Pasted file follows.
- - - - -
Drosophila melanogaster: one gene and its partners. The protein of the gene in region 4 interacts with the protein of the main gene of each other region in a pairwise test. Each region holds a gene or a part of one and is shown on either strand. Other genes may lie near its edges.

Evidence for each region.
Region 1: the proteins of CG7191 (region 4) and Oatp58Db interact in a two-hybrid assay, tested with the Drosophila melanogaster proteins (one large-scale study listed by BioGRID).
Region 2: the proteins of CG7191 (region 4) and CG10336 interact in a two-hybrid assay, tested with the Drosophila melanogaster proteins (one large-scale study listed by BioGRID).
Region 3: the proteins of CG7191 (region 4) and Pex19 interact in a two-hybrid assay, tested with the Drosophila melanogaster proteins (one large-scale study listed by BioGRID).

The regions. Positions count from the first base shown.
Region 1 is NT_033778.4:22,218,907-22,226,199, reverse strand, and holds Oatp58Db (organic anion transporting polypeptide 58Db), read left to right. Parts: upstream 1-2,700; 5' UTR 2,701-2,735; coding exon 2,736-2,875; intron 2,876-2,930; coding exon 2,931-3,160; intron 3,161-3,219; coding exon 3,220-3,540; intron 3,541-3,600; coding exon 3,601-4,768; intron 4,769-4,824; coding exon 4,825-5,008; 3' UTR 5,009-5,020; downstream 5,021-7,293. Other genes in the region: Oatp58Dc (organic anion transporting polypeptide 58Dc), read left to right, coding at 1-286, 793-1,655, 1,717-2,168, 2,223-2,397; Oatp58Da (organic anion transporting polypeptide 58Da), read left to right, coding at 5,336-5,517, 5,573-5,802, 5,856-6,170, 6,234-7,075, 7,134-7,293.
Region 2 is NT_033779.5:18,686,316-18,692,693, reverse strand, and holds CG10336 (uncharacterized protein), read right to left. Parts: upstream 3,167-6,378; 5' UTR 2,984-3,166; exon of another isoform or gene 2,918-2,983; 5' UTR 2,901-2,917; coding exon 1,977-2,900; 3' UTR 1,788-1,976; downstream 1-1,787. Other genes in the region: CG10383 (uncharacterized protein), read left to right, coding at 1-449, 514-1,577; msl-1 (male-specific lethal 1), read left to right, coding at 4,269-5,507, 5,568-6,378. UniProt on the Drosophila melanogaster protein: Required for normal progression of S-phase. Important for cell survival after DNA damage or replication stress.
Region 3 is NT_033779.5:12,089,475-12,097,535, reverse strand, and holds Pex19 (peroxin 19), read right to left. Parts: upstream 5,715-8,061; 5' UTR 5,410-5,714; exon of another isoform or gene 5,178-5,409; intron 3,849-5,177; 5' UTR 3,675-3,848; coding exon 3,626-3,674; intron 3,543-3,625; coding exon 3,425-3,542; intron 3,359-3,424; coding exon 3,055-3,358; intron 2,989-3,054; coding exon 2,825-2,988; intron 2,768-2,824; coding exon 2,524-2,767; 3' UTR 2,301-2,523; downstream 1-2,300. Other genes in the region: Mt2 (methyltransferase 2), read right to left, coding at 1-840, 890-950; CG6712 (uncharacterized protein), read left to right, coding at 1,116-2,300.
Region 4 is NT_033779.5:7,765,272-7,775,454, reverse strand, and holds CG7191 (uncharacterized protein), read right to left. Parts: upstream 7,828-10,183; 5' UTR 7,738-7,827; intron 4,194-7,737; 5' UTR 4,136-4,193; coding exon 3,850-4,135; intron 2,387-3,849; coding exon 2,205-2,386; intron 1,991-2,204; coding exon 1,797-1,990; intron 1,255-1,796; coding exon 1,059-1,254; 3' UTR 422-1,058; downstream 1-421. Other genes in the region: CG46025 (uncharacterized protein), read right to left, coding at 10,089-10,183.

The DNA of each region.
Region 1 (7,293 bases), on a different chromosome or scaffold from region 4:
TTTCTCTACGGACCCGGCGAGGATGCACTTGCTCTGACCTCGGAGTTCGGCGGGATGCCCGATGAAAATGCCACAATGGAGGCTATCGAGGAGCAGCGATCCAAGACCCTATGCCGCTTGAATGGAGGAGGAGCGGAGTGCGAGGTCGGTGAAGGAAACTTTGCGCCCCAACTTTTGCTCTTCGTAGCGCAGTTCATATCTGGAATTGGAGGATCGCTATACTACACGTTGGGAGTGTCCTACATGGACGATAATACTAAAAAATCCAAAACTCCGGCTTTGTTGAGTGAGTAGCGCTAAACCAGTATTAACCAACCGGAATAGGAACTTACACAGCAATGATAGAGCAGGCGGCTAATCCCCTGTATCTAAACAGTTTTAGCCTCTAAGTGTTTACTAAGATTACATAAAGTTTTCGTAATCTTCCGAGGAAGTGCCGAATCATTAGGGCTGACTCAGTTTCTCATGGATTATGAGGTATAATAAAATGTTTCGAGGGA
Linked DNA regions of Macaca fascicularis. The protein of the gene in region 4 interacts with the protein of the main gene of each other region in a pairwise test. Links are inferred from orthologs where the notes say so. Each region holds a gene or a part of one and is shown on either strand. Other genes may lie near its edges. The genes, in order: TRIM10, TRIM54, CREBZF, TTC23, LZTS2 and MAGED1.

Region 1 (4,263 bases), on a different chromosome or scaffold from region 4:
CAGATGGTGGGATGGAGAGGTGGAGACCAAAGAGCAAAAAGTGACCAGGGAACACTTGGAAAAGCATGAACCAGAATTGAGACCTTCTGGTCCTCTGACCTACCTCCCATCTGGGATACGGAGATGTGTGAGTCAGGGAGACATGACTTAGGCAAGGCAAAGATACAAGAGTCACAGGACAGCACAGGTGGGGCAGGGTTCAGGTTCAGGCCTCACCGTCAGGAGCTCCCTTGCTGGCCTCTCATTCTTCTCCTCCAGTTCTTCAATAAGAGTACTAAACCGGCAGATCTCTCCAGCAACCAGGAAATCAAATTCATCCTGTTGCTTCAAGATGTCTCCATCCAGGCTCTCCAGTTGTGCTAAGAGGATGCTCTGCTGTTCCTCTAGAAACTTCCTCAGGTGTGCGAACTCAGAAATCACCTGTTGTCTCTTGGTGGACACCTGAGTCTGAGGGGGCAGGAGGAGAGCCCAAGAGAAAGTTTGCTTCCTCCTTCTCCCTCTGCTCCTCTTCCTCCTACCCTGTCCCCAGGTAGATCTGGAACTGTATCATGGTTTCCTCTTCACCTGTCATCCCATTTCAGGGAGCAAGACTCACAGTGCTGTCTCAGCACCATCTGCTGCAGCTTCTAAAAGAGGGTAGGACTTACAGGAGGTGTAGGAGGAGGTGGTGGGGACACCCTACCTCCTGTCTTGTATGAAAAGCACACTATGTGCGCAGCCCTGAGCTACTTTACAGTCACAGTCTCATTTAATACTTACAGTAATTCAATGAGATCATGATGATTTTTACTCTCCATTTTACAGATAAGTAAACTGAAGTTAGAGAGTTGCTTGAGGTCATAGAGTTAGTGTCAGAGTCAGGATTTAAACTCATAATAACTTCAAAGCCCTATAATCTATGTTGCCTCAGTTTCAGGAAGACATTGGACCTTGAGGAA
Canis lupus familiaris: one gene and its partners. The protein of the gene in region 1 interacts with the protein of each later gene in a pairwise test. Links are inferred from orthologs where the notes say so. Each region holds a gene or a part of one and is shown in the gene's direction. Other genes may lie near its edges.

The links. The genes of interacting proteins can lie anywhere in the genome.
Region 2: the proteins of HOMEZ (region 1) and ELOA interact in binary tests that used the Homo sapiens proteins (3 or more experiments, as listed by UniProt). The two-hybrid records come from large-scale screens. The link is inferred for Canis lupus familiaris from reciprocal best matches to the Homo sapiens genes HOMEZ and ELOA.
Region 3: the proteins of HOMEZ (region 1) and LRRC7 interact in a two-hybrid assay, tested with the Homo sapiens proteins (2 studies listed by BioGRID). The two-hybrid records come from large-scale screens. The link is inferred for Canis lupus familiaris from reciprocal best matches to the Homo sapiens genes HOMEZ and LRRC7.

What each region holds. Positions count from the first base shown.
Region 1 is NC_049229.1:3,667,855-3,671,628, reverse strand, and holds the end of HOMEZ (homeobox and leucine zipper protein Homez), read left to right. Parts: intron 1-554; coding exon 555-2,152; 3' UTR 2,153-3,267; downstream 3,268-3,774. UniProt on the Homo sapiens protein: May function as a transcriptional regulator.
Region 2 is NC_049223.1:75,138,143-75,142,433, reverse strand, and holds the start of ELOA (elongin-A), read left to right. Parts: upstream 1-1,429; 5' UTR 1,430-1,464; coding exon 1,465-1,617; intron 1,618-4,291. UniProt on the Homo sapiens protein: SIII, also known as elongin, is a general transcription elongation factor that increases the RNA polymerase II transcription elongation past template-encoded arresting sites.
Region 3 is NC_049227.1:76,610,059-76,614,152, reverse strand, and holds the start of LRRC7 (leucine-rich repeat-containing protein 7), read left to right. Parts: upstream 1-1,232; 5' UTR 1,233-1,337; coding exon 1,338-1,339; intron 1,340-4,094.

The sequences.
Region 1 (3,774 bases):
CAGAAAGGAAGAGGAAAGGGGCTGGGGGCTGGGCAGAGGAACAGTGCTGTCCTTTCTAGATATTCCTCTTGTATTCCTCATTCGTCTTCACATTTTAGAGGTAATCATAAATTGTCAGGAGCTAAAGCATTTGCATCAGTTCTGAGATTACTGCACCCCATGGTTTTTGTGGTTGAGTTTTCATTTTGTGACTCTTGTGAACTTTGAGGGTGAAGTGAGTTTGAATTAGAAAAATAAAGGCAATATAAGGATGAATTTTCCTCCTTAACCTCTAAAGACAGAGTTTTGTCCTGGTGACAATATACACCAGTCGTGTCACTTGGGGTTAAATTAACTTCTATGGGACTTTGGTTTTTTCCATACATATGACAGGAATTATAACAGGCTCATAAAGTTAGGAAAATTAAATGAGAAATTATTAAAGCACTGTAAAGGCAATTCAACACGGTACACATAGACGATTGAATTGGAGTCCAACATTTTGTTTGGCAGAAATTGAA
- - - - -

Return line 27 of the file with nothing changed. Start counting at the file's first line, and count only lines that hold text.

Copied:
CAGAAAGGAAGAGGAAAGGGGCTGGGGGCTGGGCAGAGGAACAGTGCTGTCCTTTCTAGATATTCCTCTTGTATTCCTCATTCGTCTTCACATTTTAGAGGTAATCATAAATTGTCAGGAGCTAAAGCATTTGCATCAGTTCTGAGATTACTGCACCCCATGGTTTTTGTGGTTGAGTTTTCATTTTGTGACTCTTGTGAACTTTGAGGGTGAAGTGAGTTTGAATTAGAAAAATAAAGGCAATATAAGGATGAATTTTCCTCCTTAACCTCTAAAGACAGAGTTTTGTCCTGGTGACAATATACACCAGTCGTGTCACTTGGGGTTAAATTAACTTCTATGGGACTTTGGTTTTTTCCATACATATGACAGGAATTATAACAGGCTCATAAAGTTAGGAAAATTAAATGAGAAATTATTAAAGCACTGTAAAGGCAATTCAACACGGTACACATAGACGATTGAATTGGAGTCCAACATTTTGTTTGGCAGAAATTGAA